Illinois Policymakers say: “The deal is, they take three months of grocery money in exchange for chips and a sandwich”

Hard work must have killed somebody

In a saga that falls into the category, “you just can’t make this stuff up” . . . Illinois policymakers recently enacted one of, if not the largest, tax hike in state history only to find themselves faced with threats of companies leaving the state. The response, give away special tax breaks of course!

Both Sears and the Chicago Mercantile Exchange have threatened to leave Illinois if something isn’t done about their tax burden. So now the legislature is debating SB 397 which would carve out special tax treatments for Sears and CME (pdf).

Included in this discussion is a proposal to increase the state’s Earned Income Tax Credit from to 15 percent from 5 percent of the federal EITC (though the specifics are still in flux). However, the EITC is a deeply flawed policy that hurts the working poor more than it helps. My latest study on the EITC proposal published by the good folks at the Illinois Policy Institute (pdf) finds:

Because taxpayers lose out on the earned income tax credit as their income increases, there is incentive for workers to keep their income under the “phase-out” level. Specifically, the only time during which the government rewards the worker for earning more money is when the worker’s income is moving from zero to $12,750. The federal earned income tax credit only encourages work effort in the phase-in income range where the effective marginal tax rate is negative 40 percent.

The taxpayer is, at best, indifferent during the plateau stage where the effective marginal tax rate is 0 percent. During the phase-out state – $41,000 for a single person and $46,000 for a married couple – the taxpayer is actually penalized with an effective marginal tax rate of 21 percent. Since the income range of the phase-out (21,800 to $46,000) is twice as large as the income range of the phase-in ($0 to $12,750), the federal earned income tax credit is spreading more work disincentive than incentives.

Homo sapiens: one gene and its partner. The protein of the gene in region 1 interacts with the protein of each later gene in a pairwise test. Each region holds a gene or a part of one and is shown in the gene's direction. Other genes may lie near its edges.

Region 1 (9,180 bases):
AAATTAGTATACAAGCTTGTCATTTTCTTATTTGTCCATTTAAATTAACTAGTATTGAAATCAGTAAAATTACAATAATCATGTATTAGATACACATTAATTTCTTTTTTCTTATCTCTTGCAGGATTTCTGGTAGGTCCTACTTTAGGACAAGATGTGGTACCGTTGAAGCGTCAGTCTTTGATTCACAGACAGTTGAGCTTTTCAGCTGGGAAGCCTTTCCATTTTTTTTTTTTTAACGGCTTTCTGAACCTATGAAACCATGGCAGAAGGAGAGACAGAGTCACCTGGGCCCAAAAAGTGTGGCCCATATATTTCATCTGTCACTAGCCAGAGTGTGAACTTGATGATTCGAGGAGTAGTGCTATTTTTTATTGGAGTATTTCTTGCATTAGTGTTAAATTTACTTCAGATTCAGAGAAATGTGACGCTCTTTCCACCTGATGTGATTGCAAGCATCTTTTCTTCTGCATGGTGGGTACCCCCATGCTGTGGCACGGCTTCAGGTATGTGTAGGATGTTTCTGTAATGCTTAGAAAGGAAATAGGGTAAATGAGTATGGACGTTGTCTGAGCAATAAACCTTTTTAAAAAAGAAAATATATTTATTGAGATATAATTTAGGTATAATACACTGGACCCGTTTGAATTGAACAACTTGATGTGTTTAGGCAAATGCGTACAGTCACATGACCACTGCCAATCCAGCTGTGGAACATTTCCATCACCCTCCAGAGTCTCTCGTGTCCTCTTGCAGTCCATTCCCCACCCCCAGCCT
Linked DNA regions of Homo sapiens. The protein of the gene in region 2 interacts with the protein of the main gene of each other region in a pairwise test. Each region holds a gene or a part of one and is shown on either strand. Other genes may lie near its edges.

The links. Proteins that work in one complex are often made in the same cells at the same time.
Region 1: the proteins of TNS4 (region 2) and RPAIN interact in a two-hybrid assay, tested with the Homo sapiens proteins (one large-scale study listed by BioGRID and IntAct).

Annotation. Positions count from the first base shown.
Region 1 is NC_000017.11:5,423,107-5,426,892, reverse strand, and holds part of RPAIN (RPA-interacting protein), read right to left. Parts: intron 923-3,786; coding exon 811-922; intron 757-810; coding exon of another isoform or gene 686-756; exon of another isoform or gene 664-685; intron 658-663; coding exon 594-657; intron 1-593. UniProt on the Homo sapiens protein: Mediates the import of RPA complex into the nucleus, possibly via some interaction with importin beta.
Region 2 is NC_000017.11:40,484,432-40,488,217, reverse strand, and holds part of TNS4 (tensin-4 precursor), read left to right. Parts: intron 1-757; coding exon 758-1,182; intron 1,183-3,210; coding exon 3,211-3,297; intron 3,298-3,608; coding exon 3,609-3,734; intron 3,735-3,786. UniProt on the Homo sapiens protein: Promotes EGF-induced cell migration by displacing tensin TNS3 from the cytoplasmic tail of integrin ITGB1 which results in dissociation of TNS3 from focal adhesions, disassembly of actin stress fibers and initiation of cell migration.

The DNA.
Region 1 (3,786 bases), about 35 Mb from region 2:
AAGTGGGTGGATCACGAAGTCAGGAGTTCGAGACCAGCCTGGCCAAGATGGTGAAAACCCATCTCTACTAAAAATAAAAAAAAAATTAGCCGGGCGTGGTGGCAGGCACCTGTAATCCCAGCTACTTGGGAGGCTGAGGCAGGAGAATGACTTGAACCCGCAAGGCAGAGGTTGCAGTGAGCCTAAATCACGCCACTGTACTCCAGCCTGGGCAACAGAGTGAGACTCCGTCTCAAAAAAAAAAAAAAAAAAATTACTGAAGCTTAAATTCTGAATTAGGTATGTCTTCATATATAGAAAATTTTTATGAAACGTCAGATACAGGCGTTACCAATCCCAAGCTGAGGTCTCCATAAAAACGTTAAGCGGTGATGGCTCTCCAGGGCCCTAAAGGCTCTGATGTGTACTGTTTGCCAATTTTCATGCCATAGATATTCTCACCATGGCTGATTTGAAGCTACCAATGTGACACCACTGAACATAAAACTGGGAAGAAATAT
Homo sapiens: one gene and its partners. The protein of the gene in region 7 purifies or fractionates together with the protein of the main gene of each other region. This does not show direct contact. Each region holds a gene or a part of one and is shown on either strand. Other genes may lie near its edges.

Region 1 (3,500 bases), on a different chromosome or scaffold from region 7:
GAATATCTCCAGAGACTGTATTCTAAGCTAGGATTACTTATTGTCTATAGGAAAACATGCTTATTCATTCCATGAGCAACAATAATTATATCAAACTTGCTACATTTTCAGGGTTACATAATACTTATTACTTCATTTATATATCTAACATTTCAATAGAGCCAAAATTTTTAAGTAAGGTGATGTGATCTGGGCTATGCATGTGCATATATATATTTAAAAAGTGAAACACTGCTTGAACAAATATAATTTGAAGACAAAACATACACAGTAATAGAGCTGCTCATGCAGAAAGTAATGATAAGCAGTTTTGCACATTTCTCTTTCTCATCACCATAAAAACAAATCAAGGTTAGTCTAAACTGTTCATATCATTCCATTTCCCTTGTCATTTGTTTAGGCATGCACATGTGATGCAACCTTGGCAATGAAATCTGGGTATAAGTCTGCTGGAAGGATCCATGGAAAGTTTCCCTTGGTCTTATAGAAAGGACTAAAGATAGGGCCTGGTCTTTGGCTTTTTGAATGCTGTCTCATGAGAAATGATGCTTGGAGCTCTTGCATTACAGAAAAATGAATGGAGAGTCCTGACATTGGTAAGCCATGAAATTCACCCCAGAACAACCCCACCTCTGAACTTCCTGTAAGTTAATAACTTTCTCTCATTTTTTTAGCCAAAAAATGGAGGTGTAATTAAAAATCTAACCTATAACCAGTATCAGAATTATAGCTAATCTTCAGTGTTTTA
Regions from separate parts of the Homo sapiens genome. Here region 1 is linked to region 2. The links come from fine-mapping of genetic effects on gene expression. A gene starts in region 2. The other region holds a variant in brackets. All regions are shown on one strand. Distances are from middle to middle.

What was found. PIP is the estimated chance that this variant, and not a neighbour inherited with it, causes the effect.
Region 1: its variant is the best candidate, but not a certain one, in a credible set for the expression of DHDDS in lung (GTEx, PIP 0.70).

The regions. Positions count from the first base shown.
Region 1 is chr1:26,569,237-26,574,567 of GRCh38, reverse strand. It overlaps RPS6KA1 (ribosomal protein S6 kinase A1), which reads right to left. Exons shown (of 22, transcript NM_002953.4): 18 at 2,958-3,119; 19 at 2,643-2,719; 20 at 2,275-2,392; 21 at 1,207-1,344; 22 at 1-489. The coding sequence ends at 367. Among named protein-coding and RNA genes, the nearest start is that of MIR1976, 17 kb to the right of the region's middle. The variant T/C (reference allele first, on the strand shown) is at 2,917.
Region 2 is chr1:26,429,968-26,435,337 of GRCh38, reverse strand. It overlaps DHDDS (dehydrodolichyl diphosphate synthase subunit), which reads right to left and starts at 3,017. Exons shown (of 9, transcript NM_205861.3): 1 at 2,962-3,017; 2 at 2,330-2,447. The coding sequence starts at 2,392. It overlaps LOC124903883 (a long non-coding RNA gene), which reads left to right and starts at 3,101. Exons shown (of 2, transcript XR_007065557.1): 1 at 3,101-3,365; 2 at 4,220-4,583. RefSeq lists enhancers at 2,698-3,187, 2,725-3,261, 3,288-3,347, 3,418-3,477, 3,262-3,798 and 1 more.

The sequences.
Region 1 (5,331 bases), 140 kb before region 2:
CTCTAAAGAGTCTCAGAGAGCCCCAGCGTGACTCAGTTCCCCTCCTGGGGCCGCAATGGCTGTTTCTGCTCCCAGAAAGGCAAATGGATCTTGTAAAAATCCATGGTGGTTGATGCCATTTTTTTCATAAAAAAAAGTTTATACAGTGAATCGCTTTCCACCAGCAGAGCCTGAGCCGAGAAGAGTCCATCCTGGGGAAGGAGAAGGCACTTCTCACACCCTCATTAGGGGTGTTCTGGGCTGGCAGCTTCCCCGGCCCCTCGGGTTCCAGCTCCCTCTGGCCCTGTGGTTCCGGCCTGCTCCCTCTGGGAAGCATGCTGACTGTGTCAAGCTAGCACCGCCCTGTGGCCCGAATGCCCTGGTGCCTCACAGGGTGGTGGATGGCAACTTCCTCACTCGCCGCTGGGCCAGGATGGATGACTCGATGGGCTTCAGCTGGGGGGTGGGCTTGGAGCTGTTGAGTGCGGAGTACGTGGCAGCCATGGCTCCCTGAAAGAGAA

The state earned income tax credit, since it is an add-on to the federal earned income tax credit, only serves to exacerbate the work disincentives. The current state earned income tax credit is worth 5 percent of the federal earned income tax credit, which creates an effective marginal tax rate during the phase-out of 22 percent (versus 21 percent under the federal earned income tax credit alone). When the proposed state earned income tax credit worth 15 percent of the federal earned income tax credit takes effect in 2013, the effective marginal tax rate during the phase-out will increase to 24 percent. Expanding the state earned income tax credit will only serve to further discourage work.

Compounding the work disincentive related to the phase-out of the earned income tax credit are other federal, state and local taxes and other government welfare programs. These other factors increase the effective marginal tax rate faced by people in the earned income tax credit’s phase-out income range. Other taxes add to the tax burden on each additional dollar earned while, at the same time, the money received from other government welfare programs begins to phase out at approximately the same income range that the earned income tax credit begins to phase out.

In fact, a more comprehensive effective marginal tax rate estimate found that the effective marginal tax rate can reach as high as 65 percent! Faced with an effective marginal tax rate that high, many people will find themselves trapped by the earned income tax credit rather than helped by it. Expanding the state earned income tax credit will only dig the hole deeper for those people working desperately to better their economic situation.

Illinois would be better off using this money to lower the personal income tax rate or increase the exemption for all taxpayers, rather than expanding the deeply flawed earned income tax credit.